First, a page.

In contrast to the plausible and much more likely scenarios as portrayed here, shallow arguments such as Samuel Huntington's CLASH OF CIVILIZATIONS are enjoying post September 11th renewed sales. Huntington has seemingly identified the problem, but many persons recognize his analysis as superficial and too generalized and his clash was never originally about terrorism. More to the point is the type of collapsed-state, money-laundering financed type of conflicts involving diamonds which Klare identifies as taking place in Sierra Leone and Angola. Here we have an intersection of Western corporate interests, strategic resources and local political considerations.
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72 of 80 people found the following review helpful By Robert David STEELE Vivas HALL OF FAMETOP 1000 REVIEWER on May 31, 2001
Format: Hardcover Verified Purchase
This is a very thoughtful and well-documented book that has been 20 years in the making--although it was actually researched and written in the past three years, the author is on record as having discussed water wars in 1980, and should be credited with anticipating the relationship between natural resources, ethnic conflict, and great power discomfort well before the pack.
He covers oil in particular, energy in more general terms (to my disappointment, not breaking natural gas out from oil, a very relevant distinction for commodities brokers), water, minerals, and timber. His footnotes are quite satisfactory and strike a very fine balance--unusually good--between policy, military, and academic or industry sources.
Sadly, I believe that this book, as with Laurie Garrett's book on the collapse of public health, will be ignored by the ...Administration, which appears to have decided that real war is only between states, that energy is something to be increased, not moderated in use, and that real men do not concern themselves with ethnic conflict, small wars, or scarcity of any sort in the Third World.
As I reflect on this book, and its deep discussion of the details of existing and potential resources wars (it includes a very fine illustrative appendix of oil and natural gas conflicts, all current), I contemplate both my disappointment that the author and publisher did not choose to do more with geospatial visualization--a fold out map of the world with all the points plotted in color would have been an extraordinary value--and the immediate potential value of adding the knowledge represented by this book on resources and the Garrett book on public health threats--to the World Conflict & Human Rights Map 2000 published by PIOOM at Leiden University in The Netherlands.
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32 of 34 people found the following review helpful By S. A Troutt on June 1, 2004
Format: Paperback
Out of oil by 2050, or 2040 , or 2080 and shortages long before then. Potable water.. scarce now and getting scarcer (one of the roots of the 67 Arab-Israeli War was water rights). The facts roll over the reader, dispassionate and almost mindnumbing in detail. Population growing far beyond any capacity to maintain (The population of Ethiopia in 1950 was 18 million, the projected population in 2050 will be 212 million!)Civil wars, wars by proxy, the depletion and devastation of irreplacable old growth forests, rainforests, whole fragile ecosystems gone in a decade. And these are facts....facts no reputable scientist will argue other then exactly WHEN the resources will be finally depleted. The feeling I got at the end of the book was that we are all 'fiddling' as our world starts to burn.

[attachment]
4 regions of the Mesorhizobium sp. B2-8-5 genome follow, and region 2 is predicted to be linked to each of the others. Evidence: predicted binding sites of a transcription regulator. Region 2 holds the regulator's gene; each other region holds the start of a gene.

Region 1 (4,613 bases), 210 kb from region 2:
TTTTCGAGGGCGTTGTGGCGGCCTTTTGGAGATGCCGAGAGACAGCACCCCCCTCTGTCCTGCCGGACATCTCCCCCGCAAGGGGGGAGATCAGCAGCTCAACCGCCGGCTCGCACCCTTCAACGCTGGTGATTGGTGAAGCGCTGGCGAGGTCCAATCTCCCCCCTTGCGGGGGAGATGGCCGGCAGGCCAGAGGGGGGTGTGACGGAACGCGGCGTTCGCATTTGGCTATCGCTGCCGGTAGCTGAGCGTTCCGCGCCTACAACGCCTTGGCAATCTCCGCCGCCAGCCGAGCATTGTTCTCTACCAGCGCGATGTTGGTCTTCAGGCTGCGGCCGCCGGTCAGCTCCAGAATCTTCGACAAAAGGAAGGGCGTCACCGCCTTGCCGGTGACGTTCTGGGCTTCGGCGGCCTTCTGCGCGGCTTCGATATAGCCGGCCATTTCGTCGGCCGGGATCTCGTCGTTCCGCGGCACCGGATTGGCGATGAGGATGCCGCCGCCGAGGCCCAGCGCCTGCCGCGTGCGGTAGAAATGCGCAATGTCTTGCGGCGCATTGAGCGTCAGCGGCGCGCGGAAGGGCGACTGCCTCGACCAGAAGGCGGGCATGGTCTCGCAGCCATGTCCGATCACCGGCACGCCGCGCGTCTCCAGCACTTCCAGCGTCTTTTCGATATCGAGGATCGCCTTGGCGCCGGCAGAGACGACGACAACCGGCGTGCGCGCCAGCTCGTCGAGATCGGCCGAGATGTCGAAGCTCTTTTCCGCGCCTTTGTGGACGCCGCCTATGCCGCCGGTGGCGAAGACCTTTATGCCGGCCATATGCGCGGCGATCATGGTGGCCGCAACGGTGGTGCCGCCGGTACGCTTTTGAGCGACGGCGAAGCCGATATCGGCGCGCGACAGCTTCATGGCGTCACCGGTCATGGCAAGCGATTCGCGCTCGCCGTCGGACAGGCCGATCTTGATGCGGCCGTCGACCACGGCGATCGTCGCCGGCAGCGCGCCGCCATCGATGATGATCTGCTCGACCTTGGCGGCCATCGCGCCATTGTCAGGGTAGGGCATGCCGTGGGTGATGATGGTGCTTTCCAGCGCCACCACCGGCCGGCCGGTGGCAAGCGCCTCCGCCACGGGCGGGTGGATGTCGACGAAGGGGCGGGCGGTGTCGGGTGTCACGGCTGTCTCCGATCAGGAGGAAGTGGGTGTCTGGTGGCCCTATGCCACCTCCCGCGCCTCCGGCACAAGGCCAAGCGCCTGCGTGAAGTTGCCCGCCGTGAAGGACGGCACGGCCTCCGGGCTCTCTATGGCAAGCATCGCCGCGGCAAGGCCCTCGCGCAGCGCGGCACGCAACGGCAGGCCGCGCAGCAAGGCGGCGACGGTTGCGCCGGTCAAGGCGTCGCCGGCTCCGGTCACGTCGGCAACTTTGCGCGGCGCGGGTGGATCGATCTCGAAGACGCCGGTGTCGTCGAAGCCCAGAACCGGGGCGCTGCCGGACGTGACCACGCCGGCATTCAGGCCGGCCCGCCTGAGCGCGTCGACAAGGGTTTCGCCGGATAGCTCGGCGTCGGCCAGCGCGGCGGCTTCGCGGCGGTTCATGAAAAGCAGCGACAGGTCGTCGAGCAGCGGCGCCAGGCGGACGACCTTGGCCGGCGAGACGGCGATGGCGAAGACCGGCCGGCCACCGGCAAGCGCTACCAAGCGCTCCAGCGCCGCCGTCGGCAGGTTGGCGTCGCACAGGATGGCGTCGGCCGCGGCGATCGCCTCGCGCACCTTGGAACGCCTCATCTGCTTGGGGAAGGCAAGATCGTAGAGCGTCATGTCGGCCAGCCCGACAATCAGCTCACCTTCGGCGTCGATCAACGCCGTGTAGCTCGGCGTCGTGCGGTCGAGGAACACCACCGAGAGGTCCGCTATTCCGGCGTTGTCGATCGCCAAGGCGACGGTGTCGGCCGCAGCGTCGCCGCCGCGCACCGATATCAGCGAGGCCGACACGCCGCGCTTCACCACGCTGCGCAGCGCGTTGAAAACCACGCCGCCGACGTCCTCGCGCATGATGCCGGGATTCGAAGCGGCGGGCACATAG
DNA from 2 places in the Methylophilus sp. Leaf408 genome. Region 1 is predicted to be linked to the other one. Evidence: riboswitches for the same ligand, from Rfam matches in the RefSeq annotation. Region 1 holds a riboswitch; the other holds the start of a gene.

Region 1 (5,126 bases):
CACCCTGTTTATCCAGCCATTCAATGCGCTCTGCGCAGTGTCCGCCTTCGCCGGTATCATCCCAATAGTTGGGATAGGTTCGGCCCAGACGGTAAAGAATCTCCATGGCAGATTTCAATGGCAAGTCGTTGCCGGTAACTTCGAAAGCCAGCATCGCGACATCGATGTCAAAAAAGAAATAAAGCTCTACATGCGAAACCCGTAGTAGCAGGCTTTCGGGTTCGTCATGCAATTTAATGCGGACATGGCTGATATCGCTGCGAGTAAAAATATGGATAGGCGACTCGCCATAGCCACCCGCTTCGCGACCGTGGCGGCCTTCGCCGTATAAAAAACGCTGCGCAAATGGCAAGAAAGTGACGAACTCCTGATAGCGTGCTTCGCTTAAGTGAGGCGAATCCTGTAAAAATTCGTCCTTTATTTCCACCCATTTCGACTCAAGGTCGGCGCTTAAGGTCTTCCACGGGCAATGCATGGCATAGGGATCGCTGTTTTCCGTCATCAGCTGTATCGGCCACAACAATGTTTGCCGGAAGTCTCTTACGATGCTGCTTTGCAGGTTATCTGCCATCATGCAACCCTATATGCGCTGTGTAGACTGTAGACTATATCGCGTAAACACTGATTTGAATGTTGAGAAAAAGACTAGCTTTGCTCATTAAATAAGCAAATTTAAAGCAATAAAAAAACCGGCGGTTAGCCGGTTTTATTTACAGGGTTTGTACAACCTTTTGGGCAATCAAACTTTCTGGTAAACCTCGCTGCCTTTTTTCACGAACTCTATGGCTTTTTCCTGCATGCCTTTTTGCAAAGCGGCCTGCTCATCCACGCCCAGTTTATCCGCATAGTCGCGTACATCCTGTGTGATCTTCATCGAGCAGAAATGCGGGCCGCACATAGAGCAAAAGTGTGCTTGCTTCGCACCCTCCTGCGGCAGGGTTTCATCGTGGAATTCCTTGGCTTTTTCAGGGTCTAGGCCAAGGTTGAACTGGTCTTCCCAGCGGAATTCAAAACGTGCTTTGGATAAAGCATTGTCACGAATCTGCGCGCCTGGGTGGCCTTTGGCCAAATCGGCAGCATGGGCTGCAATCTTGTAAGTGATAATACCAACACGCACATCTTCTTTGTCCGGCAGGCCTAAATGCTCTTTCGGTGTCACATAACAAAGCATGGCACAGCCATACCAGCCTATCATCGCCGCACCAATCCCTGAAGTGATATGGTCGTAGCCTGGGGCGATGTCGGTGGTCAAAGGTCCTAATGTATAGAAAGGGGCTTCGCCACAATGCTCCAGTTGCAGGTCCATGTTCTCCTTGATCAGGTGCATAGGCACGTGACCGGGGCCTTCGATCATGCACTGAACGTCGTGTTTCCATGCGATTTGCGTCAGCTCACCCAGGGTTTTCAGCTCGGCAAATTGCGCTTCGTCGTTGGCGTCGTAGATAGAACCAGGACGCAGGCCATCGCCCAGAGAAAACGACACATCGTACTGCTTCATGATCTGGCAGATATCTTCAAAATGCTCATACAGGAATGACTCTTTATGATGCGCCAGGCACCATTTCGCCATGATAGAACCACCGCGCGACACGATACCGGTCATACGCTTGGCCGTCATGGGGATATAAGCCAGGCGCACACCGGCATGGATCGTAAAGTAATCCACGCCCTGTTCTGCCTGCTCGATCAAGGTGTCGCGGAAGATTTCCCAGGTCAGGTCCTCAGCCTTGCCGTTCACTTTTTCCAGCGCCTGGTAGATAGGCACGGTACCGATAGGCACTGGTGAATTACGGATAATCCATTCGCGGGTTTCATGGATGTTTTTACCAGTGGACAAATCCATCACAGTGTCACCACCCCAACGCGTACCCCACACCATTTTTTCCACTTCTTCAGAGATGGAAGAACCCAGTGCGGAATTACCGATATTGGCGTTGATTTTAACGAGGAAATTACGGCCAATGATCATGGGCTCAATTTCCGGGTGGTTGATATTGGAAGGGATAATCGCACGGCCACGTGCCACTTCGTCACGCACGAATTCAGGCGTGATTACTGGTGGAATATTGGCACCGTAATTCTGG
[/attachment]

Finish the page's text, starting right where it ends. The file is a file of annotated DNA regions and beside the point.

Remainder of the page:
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20 of 21 people found the following review helpful By Sergey L. Lopatnikov on July 2, 2004
Format: Paperback
It is amazingly good book, the best book of this sort. In very dynamic and in the meantime precise manner author addresses perhaps the most important, complicated and troubling political matter of nova times. My congratulations to author.
Correspondent for Russian daily newspaper "Russian Courier" in the USA Sergey L. Lopatnikov
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42 of 49 people found the following review helpful By A Customer on July 18, 2003
Format: Paperback
Michael Klare, I would argue, has a better claim to being able to predict tomorrow's headlines than self-proclaimed "futurists" who absurdly forecast that computers are going to surpass human intelligence and take over the world in 30 years. That's assuming our civilization can still generate electricity reliably, of course, which I suspect will become increasingly problematic as the parts of the world with projectable militaries fight over the remaining fossil fuels supplies and waterways suitable for hydroelectric damming. Already North America faces the prospect of our pilot lights going out this winter because of a severe natural gas shortage, which portends even worse resource crises to come.
I came away from this book feeling really bad about the human prospect. The neo-con junta running the U.S. thinks it can solve America's problems by occupying the oil reserves in Southwest Asia, without any Plan B for dealing with the oil supply's eventual exhaustion. Meanwhile, people in the less developed, dry countries of the Nile Valley, the Tigris-Euphrates region and the Indus River have been mindlessly pumping out babies for generations well in excess of their death rates, and now find themselves facing catastrophic water shortages. In many rain-forested tropical countries, corrupt dictators and warlords have been stripping out their natural resources to sell to Western companies so they can buy the guns and supplies they need to keep their soldiers' loyalty and stay in power. I found this last part of Klare's account especially striking in light of all the free-market propaganda about the wonders of globalization.